Boehringer Ingelheim has signed a licence agreement with Evec, Inc., Japan, for one of its fully-human therapeutic antibody programmes. Based on the agreement, Boehringer Ingelheim will obtain worldwide exclusive development and commercialisation rights for the complete programme. 

In return, Evec expects to receive an upfront payment and milestone payments depending on development phases from Boehringer Ingelheim totalling up to EUR 55 million, as well as royalty payments associated with potential product sales. Further financial details have not been disclosed.

Prof. Kenzo Takada, Chairman of Evec said "We are excited to enter into this collaboration with Boehringer Ingelheim, a world recognised player in the biotechnology arena. This agreement marks a significant milestone in the development of Evec. Evec is one of the first Japanese bio venture companies which has concluded a license agreement with a western multinational pharmaceutical company. We believe that this will encourage furthermore the research and development of Japanese bio venture companies."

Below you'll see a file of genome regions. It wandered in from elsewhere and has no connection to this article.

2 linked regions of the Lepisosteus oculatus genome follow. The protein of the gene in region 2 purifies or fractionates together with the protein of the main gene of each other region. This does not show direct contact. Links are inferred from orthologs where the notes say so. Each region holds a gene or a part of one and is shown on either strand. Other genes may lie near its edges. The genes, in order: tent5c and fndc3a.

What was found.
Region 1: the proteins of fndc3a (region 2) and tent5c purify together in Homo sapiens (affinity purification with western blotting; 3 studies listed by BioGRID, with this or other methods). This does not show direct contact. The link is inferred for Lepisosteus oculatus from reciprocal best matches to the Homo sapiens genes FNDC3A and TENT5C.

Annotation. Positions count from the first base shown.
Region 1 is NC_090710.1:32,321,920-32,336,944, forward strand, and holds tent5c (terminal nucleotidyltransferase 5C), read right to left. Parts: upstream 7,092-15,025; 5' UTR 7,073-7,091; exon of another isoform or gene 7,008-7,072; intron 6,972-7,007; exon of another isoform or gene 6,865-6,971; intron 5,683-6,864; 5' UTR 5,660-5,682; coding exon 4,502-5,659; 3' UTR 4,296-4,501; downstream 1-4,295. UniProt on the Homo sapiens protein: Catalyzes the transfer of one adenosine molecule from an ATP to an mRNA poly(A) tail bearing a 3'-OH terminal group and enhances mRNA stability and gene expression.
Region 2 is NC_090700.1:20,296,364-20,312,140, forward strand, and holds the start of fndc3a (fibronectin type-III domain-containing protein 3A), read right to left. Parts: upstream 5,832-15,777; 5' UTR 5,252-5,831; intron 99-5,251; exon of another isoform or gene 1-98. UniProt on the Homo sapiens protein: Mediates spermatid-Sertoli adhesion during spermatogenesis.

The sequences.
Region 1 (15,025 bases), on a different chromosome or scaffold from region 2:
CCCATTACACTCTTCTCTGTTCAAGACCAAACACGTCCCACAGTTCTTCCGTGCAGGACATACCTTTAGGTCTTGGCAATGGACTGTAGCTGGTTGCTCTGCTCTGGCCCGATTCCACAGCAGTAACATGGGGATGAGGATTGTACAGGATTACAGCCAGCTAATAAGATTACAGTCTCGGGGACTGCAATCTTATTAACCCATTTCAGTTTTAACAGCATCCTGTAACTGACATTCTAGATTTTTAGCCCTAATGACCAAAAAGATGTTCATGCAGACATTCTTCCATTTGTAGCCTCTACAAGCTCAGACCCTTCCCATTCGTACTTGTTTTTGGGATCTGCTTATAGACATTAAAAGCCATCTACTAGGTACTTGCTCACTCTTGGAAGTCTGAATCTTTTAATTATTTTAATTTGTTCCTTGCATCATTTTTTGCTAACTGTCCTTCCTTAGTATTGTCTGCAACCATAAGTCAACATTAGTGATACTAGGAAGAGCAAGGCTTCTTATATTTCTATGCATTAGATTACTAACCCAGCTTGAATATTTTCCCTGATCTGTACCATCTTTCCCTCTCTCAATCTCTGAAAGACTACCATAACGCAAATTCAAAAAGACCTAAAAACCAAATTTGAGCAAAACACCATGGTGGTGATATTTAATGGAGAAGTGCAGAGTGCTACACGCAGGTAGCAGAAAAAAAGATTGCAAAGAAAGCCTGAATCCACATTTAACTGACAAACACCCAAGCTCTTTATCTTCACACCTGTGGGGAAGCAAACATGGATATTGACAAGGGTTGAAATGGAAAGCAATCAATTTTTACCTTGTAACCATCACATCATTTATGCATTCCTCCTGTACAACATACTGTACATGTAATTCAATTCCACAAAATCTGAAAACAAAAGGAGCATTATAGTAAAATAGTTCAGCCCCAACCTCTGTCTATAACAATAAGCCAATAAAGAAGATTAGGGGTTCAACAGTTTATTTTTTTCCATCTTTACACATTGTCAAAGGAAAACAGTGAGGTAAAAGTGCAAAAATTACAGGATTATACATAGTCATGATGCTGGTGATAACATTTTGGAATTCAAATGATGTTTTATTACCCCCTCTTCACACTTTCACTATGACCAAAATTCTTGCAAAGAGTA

Dr. Andreas Barner, Vice-Chairman of the Board Corporate Division Pharma Research, Development and Medicine at Boehringer Ingelheim said "We are impressed by Evec's technology of generating fully-human antibodies and are delighted to be one of the first western multinational pharmaceutical companies to enter into a license agreement with a Japanese bio venture company. As a research-driven pharmaceutical company, Boehringer Ingelheim is committed to discovering and developing products which represent high therapeutic value. This collaboration has the potential to answer the patients' and physicians' need for new treatments that are both safe and efficacious."

Evec is a bio venture company having its head office in Sapporo, Japan, established in 2003, spun off from Hokkaido University. Evec is specialised in development of a wide spectrum of human monoclonal antibodies in multiple therapeutic areas, such as cancer, inflammatory diseases and infectious diseases by an Epstein-Barr Virus Transformation Method.